The effect of phosphate supplementation on linear growth in children with X-linked hypophosphatemia

M. G. Seikaly, R. H. Browne, M. Baum

Research output: Contribution to journalArticle

27 Citations (Scopus)

Abstract

Background. X-linked hypophosphatemia is the most common inherited cause of rickets. Current therapy for this disorder includes vitamin D and phosphate supplementation; however, phosphate therapy has been associated with nephrocalcinosis. The purpose of this study is to evaluate the effect of oral phosphate therapy on growth in patients with X-linked hypophosphatemia treated with either calcitriol or dihydrotachysterol (vitamin D). Methods. We retrospectively evaluated the prepubertal growth of 36 children with X- linked hypophosphatemia. The height standard deviation score (Z-score) of patients initially treated with vitamin D alone and the Z-scores of patients treated with vitamin D and phosphate therapy were compared. In addition, the growth of patients treated with vitamin D was compared with that of patients treated with vitamin D and phosphate from the outset of therapy. Results. Patients treated with vitamin D alone for 5.36 ± 2.18 years had an improvement in Z-score from -3.18 ± 1.10 to -2.49 ± 0.66 SDS, P < .05. Adding phosphate therapy for patients initially treated with vitamin D alone for 4.83 ± 2.99 years did not further improve Z-score (-2.49 ± 0.66 vs - 2.35 ± 0.83). Initial therapy with vitamin D and phosphate for 4.33 ± 2.19 years also improved Z-score, (-2.84 ± 1.02 vs -1.98 ± 0.82, P < .05). The change in Z-score was similar to the group treated with vitamin D alone compared with the group treated initially with vitamin D and phosphate (0.65 ± 0.54 vs 0.85 ± 0.65, respectively). Conclusion. These data demonstrate that both vitamin D alone and in combination with phosphate improved linear growth. Adding oral phosphate for children initially treated with vitamin D alone did not improve Z-score. Initial therapy with vitamin D and vitamin D plus phosphate produced similar changes in linear growth.

Original languageEnglish (US)
Pages (from-to)478-481
Number of pages4
JournalPediatrics
Volume94
Issue number4 I
StatePublished - 1994

Fingerprint

Familial Hypophosphatemic Rickets
Vitamin D
Phosphates
Growth
Therapeutics
Dihydrotachysterol
Nephrocalcinosis
Rickets
Calcitriol

Keywords

  • phosphate
  • vitamin D
  • vitamin D-resistant rickets
  • X-linked hypophosphatemia
  • Z-score

ASJC Scopus subject areas

  • Pediatrics, Perinatology, and Child Health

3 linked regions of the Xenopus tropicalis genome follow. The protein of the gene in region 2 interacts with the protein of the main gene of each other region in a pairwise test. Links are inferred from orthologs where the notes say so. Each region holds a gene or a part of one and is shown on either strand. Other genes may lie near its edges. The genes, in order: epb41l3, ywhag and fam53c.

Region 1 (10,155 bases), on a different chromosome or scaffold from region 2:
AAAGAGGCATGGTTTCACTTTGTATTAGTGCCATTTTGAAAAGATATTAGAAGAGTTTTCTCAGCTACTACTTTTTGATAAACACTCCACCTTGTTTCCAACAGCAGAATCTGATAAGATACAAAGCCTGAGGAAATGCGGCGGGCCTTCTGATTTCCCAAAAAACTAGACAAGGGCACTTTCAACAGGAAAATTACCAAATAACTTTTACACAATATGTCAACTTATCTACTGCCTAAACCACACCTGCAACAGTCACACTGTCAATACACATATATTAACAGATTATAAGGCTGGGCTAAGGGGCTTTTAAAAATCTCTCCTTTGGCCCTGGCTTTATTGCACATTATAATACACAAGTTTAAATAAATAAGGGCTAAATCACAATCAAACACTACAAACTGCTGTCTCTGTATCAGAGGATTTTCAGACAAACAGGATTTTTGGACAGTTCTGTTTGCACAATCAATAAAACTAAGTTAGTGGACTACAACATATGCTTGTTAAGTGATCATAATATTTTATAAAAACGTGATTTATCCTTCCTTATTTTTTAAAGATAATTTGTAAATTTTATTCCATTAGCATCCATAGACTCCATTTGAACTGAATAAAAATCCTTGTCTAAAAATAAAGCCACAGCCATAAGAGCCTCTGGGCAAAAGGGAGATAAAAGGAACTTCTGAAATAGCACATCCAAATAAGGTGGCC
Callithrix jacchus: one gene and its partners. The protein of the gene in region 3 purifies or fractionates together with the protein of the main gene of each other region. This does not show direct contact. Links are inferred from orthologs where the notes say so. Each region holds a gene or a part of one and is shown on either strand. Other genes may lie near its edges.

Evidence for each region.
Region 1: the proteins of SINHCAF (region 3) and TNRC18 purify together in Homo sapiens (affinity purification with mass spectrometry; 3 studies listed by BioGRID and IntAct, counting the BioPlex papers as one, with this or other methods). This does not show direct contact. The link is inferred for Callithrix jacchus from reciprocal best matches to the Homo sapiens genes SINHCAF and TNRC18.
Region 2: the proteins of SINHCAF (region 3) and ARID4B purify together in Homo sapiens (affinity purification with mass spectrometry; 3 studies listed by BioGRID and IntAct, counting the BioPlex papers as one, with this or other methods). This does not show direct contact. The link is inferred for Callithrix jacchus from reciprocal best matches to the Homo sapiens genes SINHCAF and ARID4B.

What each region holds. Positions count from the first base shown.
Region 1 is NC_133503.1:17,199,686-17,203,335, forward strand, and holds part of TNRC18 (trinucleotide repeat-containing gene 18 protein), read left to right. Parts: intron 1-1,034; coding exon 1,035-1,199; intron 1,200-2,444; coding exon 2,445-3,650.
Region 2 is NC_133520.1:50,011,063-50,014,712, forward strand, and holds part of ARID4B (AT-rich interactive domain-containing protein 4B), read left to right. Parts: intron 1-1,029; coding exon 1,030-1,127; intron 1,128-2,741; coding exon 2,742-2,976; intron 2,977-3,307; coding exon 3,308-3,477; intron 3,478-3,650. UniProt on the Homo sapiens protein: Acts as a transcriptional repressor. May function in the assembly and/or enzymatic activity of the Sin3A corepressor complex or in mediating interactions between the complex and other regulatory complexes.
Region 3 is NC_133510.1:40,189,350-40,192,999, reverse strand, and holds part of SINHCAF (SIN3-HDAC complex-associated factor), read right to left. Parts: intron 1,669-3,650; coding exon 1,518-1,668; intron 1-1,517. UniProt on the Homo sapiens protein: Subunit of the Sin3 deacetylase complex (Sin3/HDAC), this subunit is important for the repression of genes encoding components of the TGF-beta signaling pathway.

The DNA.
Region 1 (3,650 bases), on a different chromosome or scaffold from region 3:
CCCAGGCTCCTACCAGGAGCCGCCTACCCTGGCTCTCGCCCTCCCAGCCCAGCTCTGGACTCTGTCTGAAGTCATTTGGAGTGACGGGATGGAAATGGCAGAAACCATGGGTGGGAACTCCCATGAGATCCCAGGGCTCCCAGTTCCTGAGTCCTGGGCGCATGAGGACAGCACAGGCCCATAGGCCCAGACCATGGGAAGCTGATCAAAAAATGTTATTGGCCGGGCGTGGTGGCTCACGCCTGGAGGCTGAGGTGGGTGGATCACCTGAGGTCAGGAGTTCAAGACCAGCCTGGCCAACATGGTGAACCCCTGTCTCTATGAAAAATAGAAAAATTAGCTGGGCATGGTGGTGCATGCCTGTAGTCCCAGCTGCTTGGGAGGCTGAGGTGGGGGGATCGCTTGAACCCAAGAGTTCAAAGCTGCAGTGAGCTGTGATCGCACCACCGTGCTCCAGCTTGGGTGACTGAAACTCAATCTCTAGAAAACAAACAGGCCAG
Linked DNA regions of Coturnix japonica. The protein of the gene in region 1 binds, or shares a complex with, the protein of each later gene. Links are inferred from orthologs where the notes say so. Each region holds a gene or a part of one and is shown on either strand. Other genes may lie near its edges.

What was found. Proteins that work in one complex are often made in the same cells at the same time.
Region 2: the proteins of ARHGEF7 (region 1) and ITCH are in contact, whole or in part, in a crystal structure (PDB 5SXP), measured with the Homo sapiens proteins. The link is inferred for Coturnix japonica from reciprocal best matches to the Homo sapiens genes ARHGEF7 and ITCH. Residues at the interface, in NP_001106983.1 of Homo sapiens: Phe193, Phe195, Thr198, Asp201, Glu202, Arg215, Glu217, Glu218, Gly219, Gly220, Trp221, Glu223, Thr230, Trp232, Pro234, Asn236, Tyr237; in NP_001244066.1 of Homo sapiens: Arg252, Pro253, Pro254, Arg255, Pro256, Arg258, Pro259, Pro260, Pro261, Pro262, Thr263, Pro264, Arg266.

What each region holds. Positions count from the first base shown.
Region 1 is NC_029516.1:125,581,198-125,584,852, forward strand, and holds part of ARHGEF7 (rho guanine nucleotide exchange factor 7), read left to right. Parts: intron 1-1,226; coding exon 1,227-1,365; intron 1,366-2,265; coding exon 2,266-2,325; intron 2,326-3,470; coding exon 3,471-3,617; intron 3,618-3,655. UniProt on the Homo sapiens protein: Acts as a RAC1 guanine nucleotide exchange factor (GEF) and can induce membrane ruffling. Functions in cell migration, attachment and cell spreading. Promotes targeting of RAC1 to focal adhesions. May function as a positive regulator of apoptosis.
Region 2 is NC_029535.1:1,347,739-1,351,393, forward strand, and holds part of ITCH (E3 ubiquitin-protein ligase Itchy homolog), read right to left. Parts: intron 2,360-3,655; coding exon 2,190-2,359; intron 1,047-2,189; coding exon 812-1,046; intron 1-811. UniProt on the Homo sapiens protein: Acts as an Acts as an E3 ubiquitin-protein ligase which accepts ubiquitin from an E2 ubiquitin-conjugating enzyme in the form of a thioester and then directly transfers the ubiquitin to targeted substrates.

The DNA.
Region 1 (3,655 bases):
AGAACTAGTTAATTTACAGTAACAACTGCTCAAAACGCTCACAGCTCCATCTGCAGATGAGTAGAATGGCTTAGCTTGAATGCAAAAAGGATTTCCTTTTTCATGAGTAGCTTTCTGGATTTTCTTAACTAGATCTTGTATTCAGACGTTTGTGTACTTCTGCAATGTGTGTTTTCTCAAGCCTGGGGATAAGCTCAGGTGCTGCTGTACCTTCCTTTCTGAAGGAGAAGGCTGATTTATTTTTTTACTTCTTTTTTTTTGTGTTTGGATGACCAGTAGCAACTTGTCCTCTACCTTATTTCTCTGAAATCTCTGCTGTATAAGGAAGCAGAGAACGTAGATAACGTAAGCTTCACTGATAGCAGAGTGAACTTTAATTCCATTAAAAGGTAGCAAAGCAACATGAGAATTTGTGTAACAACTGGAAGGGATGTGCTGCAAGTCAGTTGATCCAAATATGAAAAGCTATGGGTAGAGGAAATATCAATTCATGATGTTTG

Cite this

The effect of phosphate supplementation on linear growth in children with X-linked hypophosphatemia. / Seikaly, M. G.; Browne, R. H.; Baum, M.

In: Pediatrics, Vol. 94, No. 4 I, 1994, p. 478-481.

Research output: Contribution to journalArticle

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abstract = "Background. X-linked hypophosphatemia is the most common inherited cause of rickets. Current therapy for this disorder includes vitamin D and phosphate supplementation; however, phosphate therapy has been associated with nephrocalcinosis. The purpose of this study is to evaluate the effect of oral phosphate therapy on growth in patients with X-linked hypophosphatemia treated with either calcitriol or dihydrotachysterol (vitamin D). Methods. We retrospectively evaluated the prepubertal growth of 36 children with X- linked hypophosphatemia. The height standard deviation score (Z-score) of patients initially treated with vitamin D alone and the Z-scores of patients treated with vitamin D and phosphate therapy were compared. In addition, the growth of patients treated with vitamin D was compared with that of patients treated with vitamin D and phosphate from the outset of therapy. Results. Patients treated with vitamin D alone for 5.36 ± 2.18 years had an improvement in Z-score from -3.18 ± 1.10 to -2.49 ± 0.66 SDS, P < .05. Adding phosphate therapy for patients initially treated with vitamin D alone for 4.83 ± 2.99 years did not further improve Z-score (-2.49 ± 0.66 vs - 2.35 ± 0.83). Initial therapy with vitamin D and phosphate for 4.33 ± 2.19 years also improved Z-score, (-2.84 ± 1.02 vs -1.98 ± 0.82, P < .05). The change in Z-score was similar to the group treated with vitamin D alone compared with the group treated initially with vitamin D and phosphate (0.65 ± 0.54 vs 0.85 ± 0.65, respectively). Conclusion. These data demonstrate that both vitamin D alone and in combination with phosphate improved linear growth. Adding oral phosphate for children initially treated with vitamin D alone did not improve Z-score. Initial therapy with vitamin D and vitamin D plus phosphate produced similar changes in linear growth.",